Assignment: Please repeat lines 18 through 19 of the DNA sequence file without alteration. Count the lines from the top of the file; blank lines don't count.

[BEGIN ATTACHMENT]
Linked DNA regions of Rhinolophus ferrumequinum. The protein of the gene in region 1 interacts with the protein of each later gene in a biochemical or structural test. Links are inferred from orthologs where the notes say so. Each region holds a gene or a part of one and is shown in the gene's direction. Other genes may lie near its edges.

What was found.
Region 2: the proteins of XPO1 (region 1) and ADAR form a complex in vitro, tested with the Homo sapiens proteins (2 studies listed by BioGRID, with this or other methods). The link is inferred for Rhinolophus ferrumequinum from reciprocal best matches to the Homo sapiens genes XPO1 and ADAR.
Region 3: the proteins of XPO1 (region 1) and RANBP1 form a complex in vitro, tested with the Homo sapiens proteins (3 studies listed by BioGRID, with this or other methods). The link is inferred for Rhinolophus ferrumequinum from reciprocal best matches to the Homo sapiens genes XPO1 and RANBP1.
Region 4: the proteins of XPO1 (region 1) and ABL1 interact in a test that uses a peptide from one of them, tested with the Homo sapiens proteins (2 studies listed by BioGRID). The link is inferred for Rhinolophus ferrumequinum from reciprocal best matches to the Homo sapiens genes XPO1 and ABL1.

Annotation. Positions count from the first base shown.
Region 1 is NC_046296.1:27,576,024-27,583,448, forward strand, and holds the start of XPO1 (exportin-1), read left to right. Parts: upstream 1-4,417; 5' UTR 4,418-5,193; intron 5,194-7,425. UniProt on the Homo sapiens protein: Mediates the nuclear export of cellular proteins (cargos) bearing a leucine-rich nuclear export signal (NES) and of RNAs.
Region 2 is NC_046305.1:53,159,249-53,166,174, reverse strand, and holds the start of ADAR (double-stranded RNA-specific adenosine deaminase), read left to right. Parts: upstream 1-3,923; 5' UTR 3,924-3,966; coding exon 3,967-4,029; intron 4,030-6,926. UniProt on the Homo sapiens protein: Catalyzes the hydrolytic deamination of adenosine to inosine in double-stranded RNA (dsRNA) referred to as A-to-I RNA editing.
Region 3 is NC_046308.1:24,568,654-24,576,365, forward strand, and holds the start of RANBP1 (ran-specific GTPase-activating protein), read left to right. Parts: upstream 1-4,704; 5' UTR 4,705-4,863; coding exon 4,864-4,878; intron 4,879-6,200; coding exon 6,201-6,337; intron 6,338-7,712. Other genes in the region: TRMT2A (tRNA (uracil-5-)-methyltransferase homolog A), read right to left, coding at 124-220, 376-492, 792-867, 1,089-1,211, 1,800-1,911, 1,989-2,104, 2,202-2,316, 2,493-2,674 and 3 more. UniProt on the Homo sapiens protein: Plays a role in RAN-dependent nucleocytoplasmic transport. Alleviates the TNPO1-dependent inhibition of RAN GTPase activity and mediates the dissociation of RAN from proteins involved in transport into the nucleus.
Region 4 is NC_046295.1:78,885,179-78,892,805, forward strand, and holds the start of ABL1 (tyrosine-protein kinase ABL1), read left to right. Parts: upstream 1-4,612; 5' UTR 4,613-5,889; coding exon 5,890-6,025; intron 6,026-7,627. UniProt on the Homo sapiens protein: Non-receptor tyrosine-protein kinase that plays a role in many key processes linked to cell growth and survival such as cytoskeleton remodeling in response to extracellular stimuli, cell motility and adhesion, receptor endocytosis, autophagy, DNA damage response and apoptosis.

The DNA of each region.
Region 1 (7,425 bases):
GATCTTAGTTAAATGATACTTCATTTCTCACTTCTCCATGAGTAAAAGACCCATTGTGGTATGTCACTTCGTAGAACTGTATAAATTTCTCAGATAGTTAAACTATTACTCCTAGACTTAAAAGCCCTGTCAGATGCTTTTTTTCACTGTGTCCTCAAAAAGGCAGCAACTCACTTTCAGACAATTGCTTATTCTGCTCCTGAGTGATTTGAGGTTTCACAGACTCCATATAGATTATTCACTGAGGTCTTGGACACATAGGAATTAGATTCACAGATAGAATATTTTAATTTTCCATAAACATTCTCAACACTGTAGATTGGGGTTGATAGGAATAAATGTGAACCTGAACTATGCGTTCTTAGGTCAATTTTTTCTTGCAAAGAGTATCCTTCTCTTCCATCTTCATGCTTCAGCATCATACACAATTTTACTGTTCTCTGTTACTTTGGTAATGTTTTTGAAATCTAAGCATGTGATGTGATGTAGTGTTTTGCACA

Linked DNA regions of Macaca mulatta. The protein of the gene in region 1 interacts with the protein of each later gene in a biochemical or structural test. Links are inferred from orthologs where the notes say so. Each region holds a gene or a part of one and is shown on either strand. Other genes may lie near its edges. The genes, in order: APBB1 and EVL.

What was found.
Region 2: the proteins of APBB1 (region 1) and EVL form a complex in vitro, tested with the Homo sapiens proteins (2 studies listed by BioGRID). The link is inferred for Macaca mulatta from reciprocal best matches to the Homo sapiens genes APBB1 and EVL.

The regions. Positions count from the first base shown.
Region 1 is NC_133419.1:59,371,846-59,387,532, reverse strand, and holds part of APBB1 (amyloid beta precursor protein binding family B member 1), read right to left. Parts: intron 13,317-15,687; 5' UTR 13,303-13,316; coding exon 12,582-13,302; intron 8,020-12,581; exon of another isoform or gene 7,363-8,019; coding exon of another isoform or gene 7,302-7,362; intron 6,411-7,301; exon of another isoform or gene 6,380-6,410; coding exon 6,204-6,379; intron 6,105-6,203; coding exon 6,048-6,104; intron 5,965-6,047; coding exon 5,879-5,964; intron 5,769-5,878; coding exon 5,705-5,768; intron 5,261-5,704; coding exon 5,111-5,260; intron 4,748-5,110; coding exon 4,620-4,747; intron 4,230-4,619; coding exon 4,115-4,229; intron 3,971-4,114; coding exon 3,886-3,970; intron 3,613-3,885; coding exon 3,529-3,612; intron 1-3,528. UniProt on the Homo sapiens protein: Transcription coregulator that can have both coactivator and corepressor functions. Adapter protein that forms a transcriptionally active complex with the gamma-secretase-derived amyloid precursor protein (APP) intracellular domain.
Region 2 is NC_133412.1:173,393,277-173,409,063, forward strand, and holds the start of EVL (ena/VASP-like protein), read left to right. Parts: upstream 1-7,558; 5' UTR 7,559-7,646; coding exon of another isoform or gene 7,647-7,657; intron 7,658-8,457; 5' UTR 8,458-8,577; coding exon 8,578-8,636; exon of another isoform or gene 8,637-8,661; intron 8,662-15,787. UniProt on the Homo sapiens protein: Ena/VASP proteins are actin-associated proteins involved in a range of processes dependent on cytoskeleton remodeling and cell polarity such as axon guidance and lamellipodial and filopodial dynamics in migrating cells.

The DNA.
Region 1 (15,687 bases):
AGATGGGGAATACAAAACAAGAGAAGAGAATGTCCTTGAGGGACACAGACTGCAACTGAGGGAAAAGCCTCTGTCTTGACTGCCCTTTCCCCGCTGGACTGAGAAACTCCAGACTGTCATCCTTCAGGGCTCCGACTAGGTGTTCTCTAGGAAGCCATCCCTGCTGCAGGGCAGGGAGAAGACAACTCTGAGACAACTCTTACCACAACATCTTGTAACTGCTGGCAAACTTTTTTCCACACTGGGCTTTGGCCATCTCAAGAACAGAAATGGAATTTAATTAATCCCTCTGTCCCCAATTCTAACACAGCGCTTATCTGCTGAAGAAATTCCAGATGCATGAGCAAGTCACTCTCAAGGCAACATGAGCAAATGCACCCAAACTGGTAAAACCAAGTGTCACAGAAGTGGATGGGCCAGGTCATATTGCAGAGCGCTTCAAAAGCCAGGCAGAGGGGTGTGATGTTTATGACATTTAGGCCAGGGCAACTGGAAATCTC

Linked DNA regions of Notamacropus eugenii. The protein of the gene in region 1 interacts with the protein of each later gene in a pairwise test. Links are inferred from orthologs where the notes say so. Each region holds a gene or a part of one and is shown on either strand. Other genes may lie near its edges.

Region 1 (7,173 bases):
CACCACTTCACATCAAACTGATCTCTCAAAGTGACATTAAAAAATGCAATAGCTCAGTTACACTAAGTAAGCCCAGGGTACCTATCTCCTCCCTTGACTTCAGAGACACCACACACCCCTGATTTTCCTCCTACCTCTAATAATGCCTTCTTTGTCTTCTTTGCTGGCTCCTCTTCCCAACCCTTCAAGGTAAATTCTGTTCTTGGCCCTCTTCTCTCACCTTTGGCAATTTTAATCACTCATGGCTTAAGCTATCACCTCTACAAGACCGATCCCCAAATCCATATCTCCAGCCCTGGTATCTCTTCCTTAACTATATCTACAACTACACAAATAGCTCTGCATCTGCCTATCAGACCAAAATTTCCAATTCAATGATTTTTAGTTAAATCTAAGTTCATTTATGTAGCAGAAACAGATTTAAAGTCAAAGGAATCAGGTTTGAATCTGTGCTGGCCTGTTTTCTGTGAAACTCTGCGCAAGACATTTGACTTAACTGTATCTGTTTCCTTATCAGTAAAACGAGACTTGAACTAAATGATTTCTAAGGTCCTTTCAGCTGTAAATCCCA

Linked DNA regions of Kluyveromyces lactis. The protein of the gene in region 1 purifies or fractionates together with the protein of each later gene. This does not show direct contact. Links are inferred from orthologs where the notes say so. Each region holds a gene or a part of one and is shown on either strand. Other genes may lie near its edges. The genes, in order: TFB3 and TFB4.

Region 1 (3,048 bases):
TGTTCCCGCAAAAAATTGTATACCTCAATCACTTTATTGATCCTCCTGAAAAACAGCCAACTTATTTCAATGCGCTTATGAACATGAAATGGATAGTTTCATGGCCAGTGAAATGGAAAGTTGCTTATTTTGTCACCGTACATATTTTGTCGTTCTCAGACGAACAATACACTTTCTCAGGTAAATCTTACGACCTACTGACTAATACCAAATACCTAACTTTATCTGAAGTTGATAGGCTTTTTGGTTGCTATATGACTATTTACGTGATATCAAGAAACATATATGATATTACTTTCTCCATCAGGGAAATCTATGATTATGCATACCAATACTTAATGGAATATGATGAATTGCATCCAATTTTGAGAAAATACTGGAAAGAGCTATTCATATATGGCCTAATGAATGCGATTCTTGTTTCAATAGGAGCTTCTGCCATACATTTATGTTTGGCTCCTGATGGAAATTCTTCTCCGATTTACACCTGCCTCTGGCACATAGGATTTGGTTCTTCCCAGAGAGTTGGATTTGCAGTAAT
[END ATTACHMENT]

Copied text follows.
Region 1 is NC_133419.1:59,371,846-59,387,532, reverse strand, and holds part of APBB1 (amyloid beta precursor protein binding family B member 1), read right to left. Parts: intron 13,317-15,687; 5' UTR 13,303-13,316; coding exon 12,582-13,302; intron 8,020-12,581; exon of another isoform or gene 7,363-8,019; coding exon of another isoform or gene 7,302-7,362; intron 6,411-7,301; exon of another isoform or gene 6,380-6,410; coding exon 6,204-6,379; intron 6,105-6,203; coding exon 6,048-6,104; intron 5,965-6,047; coding exon 5,879-5,964; intron 5,769-5,878; coding exon 5,705-5,768; intron 5,261-5,704; coding exon 5,111-5,260; intron 4,748-5,110; coding exon 4,620-4,747; intron 4,230-4,619; coding exon 4,115-4,229; intron 3,971-4,114; coding exon 3,886-3,970; intron 3,613-3,885; coding exon 3,529-3,612; intron 1-3,528. UniProt on the Homo sapiens protein: Transcription coregulator that can have both coactivator and corepressor functions. Adapter protein that forms a transcriptionally active complex with the gamma-secretase-derived amyloid precursor protein (APP) intracellular domain.
Region 2 is NC_133412.1:173,393,277-173,409,063, forward strand, and holds the start of EVL (ena/VASP-like protein), read left to right. Parts: upstream 1-7,558; 5' UTR 7,559-7,646; coding exon of another isoform or gene 7,647-7,657; intron 7,658-8,457; 5' UTR 8,458-8,577; coding exon 8,578-8,636; exon of another isoform or gene 8,637-8,661; intron 8,662-15,787. UniProt on the Homo sapiens protein: Ena/VASP proteins are actin-associated proteins involved in a range of processes dependent on cytoskeleton remodeling and cell polarity such as axon guidance and lamellipodial and filopodial dynamics in migrating cells.